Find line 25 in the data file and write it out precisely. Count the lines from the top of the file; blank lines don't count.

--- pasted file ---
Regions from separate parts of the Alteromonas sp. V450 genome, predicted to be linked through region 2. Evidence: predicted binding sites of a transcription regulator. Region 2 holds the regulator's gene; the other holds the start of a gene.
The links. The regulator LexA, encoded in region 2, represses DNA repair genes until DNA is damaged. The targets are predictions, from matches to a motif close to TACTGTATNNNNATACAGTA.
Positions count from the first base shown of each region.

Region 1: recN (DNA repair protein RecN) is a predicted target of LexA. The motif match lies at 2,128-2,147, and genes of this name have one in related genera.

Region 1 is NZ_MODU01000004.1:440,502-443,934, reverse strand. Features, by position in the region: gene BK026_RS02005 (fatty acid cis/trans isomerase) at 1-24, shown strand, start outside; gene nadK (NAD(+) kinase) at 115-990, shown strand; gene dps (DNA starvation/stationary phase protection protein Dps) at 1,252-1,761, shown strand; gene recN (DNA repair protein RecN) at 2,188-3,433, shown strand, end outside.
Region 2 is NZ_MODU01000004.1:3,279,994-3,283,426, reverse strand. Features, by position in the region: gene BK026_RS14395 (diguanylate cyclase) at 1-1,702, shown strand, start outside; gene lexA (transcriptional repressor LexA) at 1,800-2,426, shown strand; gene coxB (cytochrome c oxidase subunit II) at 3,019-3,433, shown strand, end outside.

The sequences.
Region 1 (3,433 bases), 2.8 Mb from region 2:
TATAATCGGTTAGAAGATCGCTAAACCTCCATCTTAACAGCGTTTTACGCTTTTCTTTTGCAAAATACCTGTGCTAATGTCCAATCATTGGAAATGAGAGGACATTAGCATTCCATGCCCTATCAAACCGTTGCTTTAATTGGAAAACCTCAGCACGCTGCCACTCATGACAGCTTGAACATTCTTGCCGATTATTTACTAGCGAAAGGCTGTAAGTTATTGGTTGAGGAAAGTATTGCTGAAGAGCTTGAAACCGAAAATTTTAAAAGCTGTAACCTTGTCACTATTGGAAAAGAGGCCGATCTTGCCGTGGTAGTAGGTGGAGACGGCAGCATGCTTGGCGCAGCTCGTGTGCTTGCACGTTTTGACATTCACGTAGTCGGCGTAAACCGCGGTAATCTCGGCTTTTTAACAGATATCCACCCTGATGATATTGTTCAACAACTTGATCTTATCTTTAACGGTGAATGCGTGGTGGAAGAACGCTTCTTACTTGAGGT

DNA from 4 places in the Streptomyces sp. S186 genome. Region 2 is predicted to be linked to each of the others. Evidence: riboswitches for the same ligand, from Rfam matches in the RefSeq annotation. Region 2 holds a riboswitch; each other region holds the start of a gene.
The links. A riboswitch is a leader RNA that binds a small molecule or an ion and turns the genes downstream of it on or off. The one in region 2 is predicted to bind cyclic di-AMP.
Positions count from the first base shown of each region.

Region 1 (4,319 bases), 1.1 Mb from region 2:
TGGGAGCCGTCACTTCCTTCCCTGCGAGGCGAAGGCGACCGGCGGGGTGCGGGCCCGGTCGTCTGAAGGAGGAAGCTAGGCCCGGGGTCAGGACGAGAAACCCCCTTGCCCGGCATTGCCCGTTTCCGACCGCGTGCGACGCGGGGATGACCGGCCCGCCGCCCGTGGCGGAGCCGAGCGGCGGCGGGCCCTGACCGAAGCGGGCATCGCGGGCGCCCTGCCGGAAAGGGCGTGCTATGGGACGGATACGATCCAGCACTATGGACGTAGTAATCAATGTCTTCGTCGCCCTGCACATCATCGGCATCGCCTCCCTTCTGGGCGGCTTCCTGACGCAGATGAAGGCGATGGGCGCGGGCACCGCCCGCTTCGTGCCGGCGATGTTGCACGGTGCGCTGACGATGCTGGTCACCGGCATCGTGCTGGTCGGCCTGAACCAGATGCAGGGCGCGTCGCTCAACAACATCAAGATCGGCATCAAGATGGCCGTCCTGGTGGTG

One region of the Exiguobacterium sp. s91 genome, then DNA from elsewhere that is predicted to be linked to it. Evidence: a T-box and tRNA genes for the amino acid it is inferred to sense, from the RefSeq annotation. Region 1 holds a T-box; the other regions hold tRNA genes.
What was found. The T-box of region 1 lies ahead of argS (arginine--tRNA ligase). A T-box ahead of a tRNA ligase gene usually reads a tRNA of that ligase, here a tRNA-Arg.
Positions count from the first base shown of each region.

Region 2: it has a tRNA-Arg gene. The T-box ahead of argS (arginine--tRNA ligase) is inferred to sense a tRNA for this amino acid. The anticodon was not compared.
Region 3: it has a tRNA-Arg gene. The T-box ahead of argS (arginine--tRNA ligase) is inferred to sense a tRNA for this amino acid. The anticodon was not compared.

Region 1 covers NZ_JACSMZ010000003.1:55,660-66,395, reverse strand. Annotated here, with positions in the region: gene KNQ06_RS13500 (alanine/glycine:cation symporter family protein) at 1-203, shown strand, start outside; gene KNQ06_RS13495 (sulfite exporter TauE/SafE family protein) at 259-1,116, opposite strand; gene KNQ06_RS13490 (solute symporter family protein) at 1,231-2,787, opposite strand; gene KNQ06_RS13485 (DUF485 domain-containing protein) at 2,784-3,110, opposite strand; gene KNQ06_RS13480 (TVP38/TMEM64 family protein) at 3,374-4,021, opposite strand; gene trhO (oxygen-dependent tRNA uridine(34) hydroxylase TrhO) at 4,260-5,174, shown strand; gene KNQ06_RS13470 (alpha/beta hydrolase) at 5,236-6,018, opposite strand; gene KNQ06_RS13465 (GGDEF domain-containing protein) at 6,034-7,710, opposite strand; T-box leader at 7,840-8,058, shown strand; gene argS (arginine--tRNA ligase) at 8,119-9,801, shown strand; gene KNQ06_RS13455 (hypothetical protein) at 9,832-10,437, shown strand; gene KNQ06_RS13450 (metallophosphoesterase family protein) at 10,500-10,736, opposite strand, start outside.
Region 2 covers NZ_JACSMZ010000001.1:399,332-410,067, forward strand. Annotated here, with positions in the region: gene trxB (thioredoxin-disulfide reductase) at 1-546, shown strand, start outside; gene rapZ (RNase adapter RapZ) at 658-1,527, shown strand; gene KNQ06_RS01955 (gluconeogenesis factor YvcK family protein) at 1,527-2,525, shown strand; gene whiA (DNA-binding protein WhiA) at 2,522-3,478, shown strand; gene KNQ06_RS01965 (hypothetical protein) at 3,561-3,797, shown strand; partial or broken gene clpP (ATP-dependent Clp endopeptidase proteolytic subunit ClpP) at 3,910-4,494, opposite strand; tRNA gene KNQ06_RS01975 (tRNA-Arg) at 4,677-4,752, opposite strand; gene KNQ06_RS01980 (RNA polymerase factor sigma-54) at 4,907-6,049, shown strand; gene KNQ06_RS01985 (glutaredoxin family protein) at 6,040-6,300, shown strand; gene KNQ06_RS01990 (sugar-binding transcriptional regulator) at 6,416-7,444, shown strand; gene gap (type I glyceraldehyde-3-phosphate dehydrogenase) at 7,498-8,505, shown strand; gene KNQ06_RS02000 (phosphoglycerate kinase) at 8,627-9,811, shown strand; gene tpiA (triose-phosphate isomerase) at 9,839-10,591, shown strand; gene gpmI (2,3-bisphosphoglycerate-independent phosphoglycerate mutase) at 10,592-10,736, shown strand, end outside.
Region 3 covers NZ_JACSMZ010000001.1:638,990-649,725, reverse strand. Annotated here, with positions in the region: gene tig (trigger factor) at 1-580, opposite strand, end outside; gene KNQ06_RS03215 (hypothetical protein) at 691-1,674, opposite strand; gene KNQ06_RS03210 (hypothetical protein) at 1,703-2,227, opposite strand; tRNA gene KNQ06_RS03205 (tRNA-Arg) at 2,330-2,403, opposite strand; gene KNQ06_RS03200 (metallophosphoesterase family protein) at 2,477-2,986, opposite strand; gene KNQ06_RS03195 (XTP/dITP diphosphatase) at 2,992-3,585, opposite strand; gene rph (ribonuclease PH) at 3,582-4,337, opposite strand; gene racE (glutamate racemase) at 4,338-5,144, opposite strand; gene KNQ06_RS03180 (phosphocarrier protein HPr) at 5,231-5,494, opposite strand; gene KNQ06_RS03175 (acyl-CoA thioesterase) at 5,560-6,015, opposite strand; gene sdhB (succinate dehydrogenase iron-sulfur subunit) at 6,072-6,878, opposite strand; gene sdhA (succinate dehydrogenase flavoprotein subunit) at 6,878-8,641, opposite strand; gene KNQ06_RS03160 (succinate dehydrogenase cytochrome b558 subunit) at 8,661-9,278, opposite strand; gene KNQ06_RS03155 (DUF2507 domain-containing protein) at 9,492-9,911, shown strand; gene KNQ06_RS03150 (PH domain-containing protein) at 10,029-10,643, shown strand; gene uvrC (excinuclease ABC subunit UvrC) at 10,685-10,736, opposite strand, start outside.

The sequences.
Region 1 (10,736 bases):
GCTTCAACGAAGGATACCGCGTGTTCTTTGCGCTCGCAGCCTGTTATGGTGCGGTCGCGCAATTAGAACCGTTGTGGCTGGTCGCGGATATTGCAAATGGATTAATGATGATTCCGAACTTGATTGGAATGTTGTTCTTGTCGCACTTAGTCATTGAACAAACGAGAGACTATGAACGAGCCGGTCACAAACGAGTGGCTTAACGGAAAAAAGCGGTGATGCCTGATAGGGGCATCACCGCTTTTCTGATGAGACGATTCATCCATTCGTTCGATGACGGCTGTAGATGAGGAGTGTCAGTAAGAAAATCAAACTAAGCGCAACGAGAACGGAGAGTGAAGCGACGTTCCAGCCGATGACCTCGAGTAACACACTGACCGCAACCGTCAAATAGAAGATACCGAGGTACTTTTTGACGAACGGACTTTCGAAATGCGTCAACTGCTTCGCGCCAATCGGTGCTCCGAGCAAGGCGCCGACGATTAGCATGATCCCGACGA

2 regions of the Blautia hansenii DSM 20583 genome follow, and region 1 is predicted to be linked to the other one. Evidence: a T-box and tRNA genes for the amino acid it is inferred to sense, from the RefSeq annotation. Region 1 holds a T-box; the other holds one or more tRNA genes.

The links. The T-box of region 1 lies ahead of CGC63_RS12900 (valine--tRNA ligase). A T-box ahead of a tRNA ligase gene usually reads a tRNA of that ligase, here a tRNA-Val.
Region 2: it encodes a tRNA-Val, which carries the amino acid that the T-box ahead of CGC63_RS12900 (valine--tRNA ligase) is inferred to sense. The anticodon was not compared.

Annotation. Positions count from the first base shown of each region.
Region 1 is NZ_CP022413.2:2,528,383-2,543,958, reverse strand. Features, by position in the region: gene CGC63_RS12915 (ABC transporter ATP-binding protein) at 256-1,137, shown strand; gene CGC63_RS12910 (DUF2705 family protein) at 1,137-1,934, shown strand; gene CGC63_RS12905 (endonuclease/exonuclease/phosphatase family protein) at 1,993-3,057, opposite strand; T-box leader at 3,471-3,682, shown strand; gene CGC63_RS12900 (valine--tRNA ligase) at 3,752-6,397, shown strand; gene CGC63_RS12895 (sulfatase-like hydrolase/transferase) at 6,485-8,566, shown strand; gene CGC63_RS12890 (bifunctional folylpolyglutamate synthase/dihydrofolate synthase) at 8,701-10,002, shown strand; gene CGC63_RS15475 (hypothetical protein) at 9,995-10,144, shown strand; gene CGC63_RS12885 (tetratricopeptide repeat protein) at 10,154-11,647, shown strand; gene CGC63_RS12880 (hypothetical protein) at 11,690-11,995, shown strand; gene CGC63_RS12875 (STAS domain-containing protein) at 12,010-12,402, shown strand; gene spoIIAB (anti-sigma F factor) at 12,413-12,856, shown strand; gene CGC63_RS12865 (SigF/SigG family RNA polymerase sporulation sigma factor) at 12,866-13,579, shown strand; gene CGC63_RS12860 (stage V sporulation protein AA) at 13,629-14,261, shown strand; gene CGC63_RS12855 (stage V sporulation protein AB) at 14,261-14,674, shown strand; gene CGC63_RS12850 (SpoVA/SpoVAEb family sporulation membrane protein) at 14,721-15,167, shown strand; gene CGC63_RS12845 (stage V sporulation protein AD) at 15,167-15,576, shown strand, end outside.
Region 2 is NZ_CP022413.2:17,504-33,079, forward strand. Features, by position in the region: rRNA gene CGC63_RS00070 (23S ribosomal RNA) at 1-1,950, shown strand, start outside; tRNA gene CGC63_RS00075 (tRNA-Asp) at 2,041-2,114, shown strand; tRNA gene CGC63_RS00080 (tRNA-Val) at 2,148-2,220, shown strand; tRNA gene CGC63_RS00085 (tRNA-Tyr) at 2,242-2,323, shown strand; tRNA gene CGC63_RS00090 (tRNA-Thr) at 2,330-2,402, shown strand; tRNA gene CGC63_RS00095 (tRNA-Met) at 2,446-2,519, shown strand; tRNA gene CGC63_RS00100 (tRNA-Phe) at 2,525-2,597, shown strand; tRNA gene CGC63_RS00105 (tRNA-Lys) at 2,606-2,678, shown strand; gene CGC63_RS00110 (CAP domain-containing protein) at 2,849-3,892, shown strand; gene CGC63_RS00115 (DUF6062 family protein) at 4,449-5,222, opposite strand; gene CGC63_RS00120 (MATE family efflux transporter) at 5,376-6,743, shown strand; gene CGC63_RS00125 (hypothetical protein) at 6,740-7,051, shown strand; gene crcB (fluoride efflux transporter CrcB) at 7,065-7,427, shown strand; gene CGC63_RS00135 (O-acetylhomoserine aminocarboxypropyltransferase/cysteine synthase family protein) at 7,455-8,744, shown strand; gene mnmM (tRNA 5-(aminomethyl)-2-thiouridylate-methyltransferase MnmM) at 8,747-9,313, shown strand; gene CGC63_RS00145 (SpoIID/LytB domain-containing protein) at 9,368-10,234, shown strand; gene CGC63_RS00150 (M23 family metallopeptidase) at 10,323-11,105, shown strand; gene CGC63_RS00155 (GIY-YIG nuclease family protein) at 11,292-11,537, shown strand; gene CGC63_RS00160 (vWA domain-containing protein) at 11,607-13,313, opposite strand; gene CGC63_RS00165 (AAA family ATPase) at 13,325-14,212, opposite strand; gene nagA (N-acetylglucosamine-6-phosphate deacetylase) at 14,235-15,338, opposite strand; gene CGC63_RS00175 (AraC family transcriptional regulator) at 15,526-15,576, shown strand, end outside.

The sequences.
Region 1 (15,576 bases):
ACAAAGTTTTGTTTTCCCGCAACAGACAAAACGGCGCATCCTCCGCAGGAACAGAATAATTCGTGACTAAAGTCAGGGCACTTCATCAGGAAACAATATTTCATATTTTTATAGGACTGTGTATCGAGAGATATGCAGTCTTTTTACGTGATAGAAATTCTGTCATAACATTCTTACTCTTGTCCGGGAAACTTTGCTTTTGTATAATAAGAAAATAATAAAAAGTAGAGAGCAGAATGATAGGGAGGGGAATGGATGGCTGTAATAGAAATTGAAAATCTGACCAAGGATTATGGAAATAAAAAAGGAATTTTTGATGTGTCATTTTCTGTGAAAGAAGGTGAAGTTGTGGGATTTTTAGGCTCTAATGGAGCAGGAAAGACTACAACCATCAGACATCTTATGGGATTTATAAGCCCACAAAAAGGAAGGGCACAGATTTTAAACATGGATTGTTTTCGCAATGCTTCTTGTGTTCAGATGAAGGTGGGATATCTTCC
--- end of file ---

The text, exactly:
GCTTCAACGAAGGATACCGCGTGTTCTTTGCGCTCGCAGCCTGTTATGGTGCGGTCGCGCAATTAGAACCGTTGTGGCTGGTCGCGGATATTGCAAATGGATTAATGATGATTCCGAACTTGATTGGAATGTTGTTCTTGTCGCACTTAGTCATTGAACAAACGAGAGACTATGAACGAGCCGGTCACAAACGAGTGGCTTAACGGAAAAAAGCGGTGATGCCTGATAGGGGCATCACCGCTTTTCTGATGAGACGATTCATCCATTCGTTCGATGACGGCTGTAGATGAGGAGTGTCAGTAAGAAAATCAAACTAAGCGCAACGAGAACGGAGAGTGAAGCGACGTTCCAGCCGATGACCTCGAGTAACACACTGACCGCAACCGTCAAATAGAAGATACCGAGGTACTTTTTGACGAACGGACTTTCGAAATGCGTCAACTGCTTCGCGCCAATCGGTGCTCCGAGCAAGGCGCCGACGATTAGCATGATCCCGACGA